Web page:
Infrared helps EPA spot gas leaks

Nov 09, 2005

FLIR Systems announced that the EPA, the Texas Commission on Environmental Quality (TEQC), the Louisiana Department of Environmental Quality (LDEQ), ExxonMobil, Dow Chemical, Texas Petrochemical and other companies and agencies purchased the company’s GasFindIR to help reduce the risk of explosions, EPA fines and greenhouse gas emissions.

The camera is capable of detecting volatile organic compound (VOC) gas emissions from petrochemical facilities, gasoline refinery installations, natural gas pipelines, transfer stations, supertankers, moving railway tank cars and even landfills emitting methane gas and other chemicals into the environment. FLIR’s acquisition of Indigo Systems brought together engineering and manufacturing strengths that made the camera commercially viable.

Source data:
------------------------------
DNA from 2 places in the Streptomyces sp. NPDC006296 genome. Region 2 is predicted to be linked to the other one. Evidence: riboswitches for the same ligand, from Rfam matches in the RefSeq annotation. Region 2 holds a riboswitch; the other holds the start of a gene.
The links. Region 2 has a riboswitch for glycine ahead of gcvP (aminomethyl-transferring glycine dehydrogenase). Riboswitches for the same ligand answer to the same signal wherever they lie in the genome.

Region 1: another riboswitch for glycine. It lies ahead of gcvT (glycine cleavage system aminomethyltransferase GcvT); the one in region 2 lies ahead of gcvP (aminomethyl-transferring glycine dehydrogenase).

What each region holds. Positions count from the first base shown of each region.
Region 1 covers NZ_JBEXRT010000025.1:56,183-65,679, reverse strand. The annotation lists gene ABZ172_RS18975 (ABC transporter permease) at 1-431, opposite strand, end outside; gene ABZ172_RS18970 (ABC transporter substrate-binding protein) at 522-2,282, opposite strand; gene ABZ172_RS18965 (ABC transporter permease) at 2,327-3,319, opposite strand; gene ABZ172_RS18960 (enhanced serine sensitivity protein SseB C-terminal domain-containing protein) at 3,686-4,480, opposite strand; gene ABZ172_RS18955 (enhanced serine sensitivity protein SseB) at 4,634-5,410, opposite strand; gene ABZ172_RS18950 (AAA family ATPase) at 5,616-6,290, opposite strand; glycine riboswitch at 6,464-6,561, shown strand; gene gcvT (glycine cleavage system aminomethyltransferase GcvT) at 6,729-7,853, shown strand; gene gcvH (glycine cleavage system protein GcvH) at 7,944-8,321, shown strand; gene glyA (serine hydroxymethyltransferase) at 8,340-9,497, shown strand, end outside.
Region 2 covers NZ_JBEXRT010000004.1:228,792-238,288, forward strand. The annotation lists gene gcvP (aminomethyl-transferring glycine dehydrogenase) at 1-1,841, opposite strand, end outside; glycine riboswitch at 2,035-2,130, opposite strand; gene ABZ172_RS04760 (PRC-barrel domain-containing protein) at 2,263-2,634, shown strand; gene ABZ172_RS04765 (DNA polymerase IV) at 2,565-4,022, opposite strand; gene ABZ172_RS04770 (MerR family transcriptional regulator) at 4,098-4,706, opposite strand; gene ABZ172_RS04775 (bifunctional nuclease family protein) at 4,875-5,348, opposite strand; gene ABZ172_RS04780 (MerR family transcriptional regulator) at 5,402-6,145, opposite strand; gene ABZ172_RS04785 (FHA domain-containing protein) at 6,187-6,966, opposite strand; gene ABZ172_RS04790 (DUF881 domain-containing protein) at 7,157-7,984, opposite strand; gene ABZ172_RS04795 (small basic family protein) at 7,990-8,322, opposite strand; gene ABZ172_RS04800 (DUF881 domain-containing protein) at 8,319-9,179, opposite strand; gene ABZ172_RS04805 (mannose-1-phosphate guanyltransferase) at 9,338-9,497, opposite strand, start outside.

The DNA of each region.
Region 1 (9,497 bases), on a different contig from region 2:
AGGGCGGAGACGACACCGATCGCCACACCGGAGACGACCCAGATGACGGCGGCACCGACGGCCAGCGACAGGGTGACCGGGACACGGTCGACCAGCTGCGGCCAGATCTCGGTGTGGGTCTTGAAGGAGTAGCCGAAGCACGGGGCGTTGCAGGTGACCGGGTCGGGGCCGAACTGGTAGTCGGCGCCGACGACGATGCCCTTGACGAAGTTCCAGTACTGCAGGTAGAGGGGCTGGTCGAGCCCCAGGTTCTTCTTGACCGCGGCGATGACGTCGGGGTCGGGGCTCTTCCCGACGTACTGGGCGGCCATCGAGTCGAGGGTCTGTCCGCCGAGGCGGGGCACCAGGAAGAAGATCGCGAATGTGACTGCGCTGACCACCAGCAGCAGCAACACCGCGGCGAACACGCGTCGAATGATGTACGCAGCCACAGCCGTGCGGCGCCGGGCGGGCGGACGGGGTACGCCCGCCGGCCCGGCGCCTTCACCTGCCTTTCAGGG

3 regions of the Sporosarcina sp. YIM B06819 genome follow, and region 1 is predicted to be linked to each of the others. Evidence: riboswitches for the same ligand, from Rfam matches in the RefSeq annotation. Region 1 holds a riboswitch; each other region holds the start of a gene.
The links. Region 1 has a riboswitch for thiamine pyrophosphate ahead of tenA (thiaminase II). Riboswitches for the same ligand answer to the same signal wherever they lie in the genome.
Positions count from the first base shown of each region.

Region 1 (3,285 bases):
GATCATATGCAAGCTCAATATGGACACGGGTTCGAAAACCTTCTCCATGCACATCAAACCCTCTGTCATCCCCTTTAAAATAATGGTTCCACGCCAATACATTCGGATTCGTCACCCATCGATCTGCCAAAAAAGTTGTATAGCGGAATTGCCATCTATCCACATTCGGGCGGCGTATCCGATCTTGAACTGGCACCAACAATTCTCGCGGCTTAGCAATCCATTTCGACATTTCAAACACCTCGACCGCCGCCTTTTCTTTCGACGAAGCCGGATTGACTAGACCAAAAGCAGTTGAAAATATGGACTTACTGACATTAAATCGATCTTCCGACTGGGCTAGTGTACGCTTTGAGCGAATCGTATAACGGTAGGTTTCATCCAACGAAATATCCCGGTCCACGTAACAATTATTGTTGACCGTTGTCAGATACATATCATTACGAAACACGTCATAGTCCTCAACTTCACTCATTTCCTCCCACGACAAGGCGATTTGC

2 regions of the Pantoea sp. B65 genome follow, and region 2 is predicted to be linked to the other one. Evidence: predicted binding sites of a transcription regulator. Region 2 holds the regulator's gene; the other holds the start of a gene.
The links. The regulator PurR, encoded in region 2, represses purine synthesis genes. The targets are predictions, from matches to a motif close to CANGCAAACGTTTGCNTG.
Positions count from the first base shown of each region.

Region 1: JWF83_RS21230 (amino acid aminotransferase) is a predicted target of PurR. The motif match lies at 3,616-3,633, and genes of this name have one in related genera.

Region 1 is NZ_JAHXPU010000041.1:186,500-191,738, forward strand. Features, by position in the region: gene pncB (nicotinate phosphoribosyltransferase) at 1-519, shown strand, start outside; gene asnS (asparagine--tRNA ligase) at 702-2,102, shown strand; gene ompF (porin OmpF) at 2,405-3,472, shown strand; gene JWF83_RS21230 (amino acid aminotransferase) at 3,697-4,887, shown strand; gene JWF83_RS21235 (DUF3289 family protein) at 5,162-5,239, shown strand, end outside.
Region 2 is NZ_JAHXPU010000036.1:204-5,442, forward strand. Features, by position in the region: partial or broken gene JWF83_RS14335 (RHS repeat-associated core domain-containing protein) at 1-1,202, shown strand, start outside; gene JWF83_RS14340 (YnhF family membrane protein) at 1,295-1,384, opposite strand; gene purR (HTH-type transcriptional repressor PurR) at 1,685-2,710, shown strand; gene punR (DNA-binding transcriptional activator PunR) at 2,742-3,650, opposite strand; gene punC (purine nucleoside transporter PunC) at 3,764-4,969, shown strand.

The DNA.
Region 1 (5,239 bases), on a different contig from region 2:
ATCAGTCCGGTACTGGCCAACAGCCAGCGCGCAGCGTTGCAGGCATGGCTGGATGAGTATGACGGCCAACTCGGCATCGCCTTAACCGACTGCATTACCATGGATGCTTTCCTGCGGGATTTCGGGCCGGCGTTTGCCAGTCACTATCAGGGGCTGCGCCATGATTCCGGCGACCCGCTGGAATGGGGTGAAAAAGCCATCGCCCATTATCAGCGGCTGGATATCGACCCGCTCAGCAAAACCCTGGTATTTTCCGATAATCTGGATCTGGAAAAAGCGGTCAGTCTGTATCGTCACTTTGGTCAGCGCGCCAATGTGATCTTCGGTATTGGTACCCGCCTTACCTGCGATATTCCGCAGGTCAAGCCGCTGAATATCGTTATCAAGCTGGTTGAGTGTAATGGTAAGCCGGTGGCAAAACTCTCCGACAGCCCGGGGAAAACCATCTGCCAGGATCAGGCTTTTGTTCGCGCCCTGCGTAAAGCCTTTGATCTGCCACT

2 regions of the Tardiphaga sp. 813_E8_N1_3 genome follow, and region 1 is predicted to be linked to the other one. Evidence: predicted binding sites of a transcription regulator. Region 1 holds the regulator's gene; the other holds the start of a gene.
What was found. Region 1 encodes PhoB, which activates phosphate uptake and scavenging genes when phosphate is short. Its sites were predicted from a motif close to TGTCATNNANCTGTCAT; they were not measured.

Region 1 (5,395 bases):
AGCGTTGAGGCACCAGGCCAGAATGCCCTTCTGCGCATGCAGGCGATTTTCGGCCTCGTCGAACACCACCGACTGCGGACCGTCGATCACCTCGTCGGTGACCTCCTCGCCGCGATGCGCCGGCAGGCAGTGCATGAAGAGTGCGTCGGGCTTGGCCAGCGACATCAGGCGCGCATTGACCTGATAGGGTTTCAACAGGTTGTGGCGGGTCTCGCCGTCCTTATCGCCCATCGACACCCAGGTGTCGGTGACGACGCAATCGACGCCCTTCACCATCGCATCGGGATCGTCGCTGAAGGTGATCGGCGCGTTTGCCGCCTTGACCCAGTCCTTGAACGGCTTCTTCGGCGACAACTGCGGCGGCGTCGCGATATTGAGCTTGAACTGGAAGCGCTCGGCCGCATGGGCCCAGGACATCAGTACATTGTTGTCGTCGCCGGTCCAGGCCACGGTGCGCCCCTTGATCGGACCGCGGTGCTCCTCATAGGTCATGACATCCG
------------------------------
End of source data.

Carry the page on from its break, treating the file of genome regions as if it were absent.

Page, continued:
“We just purchased two GasFindIR cameras to help the EPA identify fugitive gas emissions and hazardous air pollutants,” said Ken Garing, a leader in the EPA’s National Enforcement Investigation Center. “For the very first time, we have a technology that lets us see gas leaks that were never before visible to the naked eye.

“We look forward to using this camera to evaluate future changes to the EPA’s leak detection and repair regulations,” Garing added. “We are very anxious to start using it in the field.”

Fugitive gas emissions contribute to global warming, cost industry billions of dollars in regulatory fines and damages, and pose deadly risks to both workers and people living close to these facilities.

“I’ve been in this industry for more than 30 years. I practically grew up on the oil fields,” said David Furry, cofounder of Leak Detection Services. “This has been the Holy Grail everyone’s been chasing for a long, long time. This is big.”

 Initial field trials of the camera have exceeded expectations. A temporary Web page (www.flirthermography.com/smartLDAR) has been set up to assist in fielding inquiries and to provide a video introduction to this new technology.
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